nep-dem New Economics Papers
on Demographic Economics
Issue of 2023‒10‒09
five papers chosen by
Héctor Pifarré i Arolas, University of Wisconsin

  1. Population Aging and Economic Growth: From Demographic Dividend to Demographic Drag? By Kotschy, Rainer; Bloom, David E.
  2. Intersectionality and opportunity-weighted cumulative (dis)advantage By Jo M. Hale; Daniel C. Schneider; Neil K. Mehta; Mikko Myrskylä
  3. Fertility, employment and family policy: A cross-country panel analysis By Jonas Fluchtmann; Violetta van Veen; Willem Adema
  4. The parenthood penalty in mental health: Evidence from Austria and Denmark By Alexander Ahammer; Ulrich Glogowsky; Martin Halla; Timo Hener
  5. Floating Population: Migration With(Out) Family and the Spatial Distribution of Economic Activity By Clément Imbert; Joan Monras; Marlon Seror; Yanos Zylberberg

  1. By: Kotschy, Rainer (Harvard School of Public Health); Bloom, David E. (Harvard School of Public Health)
    Abstract: This paper examines the extent to which changes in working-age shares associated with population aging might slow economic growth in upcoming years. We first analyze the economic effects of changing working-age shares in a standard empirical growth model using country panel data from 1950–2015. We then juxtapose the estimates with predicted shifts in population age structure to project economic growth in 2020–2050. Our results indicate that population aging will slow economic growth throughout much of the world. Expansions of labor supply due to improvements in functional capacity among older people can cushion much of this demographic drag.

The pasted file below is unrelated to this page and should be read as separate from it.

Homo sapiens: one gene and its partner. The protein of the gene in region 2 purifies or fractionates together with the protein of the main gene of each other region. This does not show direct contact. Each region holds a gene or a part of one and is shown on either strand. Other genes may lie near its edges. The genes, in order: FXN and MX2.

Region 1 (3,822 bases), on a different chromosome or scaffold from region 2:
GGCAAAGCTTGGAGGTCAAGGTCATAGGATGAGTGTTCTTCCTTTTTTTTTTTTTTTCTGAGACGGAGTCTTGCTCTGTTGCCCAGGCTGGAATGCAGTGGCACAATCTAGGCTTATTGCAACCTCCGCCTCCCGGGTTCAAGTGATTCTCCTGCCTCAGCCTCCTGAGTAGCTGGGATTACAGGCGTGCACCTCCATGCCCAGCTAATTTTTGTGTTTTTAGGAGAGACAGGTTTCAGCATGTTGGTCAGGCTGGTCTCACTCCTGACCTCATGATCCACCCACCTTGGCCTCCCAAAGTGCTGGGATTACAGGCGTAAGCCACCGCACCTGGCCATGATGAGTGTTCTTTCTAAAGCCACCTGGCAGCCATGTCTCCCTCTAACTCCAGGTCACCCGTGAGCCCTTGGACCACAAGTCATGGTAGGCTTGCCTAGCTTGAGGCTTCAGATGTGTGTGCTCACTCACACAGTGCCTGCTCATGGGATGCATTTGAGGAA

Keywords: population health, life expectancy, prospective aging, labor supply, economic development
    JEL: J11 O11 O47
    Date: 2023–08
  2. By: Jo M. Hale (Max Planck Institute for Demographic Research, Rostock, Germany); Daniel C. Schneider (Max Planck Institute for Demographic Research, Rostock, Germany); Neil K. Mehta; Mikko Myrskylä (Max Planck Institute for Demographic Research, Rostock, Germany)
    Abstract: Grounded in theories of intersectionality and cumulative (dis)advantage, we develop complementary formalizations of (dis)advantage: one that captures the traditional practice of studying Cumulative (Dis)Advantage (CDA) that reflects inequalities in outcomes and Opportunity-Weighted CDA that additionally accounts for inequalities in opportunities. We study the properties of these (dis)advantages and show that traditional cumulative disadvantage and advantage are mutually exclusive; this is not true of opportunity-weighted CDA. Using these formalizations, we analyze the Health and Retirement Study (1998-2018) to assess how total life expectancy at age 50 is associated with the accumulation of racial/ethnic, nativity, gender, early-life, and educational (dis)advantages. We find that the benefits and penalties of one (dis)advantage depend on positionality on the other axes of inequality. Whites ubiquitously experience Cumulative Advantage: they benefit more from having higher education than Blacks and Latinx. However, when accounting for racial/ethnic inequities in educational attainment, results predominantly show Opportunity-Weighted Cumulative Disadvantage for Blacks and Latinx. Finally, we present a specification curve analysis that includes early-life adversity. Our contributions include the formalization (a mathematical grounding) of two CDA approaches – traditional and one that incorporates inequities in opportunities – and empirical results that comprehensively document the intersecting axes of stratification that perpetuate health inequities.